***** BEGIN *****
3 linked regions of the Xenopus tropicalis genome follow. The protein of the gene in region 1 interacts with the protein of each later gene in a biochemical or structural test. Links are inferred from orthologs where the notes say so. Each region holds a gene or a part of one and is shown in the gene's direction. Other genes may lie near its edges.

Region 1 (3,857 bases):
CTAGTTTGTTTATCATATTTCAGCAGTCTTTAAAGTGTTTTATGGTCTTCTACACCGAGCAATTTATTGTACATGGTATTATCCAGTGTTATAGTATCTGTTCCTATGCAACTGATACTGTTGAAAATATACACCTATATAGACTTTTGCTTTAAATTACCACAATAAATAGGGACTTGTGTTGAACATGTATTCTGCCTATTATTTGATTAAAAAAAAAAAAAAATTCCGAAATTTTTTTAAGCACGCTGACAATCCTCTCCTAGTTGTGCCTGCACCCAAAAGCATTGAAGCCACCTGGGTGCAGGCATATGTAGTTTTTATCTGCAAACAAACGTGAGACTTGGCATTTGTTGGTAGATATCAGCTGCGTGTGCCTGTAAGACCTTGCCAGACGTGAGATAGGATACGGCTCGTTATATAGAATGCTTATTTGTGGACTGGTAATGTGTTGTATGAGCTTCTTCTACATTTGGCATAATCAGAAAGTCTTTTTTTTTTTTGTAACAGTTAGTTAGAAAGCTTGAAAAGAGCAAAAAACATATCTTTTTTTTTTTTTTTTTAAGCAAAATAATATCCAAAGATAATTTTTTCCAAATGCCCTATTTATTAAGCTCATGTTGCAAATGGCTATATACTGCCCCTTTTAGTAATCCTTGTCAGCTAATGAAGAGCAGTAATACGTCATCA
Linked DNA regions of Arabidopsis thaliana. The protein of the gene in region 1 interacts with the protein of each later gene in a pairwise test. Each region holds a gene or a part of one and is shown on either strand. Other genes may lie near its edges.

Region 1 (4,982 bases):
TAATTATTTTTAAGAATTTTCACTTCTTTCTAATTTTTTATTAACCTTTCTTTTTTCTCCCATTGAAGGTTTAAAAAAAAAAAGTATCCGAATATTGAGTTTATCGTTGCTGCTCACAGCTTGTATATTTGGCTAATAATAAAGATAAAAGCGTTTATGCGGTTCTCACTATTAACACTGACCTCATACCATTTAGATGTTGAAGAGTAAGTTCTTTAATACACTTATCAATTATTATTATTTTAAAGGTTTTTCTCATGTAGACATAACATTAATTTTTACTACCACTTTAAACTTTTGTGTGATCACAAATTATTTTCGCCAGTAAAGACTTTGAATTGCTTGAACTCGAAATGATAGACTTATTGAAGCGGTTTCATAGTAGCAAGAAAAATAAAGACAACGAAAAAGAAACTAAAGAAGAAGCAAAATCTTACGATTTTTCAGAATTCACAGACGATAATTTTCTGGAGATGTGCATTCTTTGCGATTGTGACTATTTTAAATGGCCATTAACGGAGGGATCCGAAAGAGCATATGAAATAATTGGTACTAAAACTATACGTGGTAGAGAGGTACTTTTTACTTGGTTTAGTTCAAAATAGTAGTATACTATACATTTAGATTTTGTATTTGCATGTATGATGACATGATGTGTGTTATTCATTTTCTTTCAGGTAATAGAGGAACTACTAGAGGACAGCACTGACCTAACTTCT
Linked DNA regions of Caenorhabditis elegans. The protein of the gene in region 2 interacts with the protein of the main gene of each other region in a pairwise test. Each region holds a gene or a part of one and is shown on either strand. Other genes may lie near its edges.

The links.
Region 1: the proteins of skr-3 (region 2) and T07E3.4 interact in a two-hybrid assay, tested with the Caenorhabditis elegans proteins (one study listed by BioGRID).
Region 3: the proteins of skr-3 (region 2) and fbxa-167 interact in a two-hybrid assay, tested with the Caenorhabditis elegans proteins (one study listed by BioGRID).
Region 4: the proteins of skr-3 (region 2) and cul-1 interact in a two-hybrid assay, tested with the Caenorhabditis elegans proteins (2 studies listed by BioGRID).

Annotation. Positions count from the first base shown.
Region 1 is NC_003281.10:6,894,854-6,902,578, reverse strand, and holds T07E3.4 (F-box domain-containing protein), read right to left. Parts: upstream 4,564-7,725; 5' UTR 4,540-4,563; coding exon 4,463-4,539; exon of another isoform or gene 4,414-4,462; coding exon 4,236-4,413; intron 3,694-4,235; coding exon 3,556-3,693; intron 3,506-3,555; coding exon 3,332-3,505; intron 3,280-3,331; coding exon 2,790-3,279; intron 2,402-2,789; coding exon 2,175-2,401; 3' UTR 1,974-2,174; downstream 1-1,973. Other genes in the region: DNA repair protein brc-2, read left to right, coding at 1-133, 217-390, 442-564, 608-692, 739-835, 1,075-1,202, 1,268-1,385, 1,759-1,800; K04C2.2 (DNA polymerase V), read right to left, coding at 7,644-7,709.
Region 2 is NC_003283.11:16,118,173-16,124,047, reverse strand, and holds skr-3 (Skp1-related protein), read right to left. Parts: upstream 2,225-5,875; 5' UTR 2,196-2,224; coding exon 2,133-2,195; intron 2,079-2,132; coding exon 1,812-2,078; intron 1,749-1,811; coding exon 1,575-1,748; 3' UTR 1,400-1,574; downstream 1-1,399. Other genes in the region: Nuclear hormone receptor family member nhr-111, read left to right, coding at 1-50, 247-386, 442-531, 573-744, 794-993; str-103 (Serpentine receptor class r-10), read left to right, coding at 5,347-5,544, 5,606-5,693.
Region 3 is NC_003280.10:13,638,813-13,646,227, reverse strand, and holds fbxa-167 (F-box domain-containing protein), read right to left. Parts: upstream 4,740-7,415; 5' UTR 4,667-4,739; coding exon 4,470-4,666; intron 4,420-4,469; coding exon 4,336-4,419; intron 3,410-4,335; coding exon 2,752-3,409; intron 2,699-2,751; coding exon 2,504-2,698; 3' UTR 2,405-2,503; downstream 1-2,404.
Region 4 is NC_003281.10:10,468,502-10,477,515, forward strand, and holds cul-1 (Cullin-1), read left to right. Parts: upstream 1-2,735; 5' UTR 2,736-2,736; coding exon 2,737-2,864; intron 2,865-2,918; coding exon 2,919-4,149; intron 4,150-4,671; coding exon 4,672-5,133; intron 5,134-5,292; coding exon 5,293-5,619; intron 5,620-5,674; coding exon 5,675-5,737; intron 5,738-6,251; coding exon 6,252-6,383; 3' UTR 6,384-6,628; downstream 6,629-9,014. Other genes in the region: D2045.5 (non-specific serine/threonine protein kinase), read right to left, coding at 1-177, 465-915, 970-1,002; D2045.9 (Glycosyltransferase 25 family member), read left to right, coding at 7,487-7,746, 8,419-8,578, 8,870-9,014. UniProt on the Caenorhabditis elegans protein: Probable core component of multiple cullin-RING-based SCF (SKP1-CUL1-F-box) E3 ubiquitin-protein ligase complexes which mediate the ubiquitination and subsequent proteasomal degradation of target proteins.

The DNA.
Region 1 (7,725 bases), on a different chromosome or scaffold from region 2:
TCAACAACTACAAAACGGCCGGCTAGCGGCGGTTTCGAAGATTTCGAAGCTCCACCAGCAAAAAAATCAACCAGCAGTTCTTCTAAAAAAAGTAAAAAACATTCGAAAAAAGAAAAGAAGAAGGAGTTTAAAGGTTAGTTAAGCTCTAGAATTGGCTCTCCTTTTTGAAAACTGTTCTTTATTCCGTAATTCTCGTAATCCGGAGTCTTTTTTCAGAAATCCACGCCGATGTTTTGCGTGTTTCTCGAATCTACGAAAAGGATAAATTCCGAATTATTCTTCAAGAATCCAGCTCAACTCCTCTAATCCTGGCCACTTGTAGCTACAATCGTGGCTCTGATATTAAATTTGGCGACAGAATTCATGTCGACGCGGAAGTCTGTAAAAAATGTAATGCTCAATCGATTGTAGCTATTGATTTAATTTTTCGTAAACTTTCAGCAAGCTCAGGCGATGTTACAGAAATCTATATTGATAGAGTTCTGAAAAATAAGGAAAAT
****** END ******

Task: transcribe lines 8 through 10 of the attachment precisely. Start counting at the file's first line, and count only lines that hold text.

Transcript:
The links.
Region 1: the proteins of skr-3 (region 2) and T07E3.4 interact in a two-hybrid assay, tested with the Caenorhabditis elegans proteins (one study listed by BioGRID).
Region 3: the proteins of skr-3 (region 2) and fbxa-167 interact in a two-hybrid assay, tested with the Caenorhabditis elegans proteins (one study listed by BioGRID).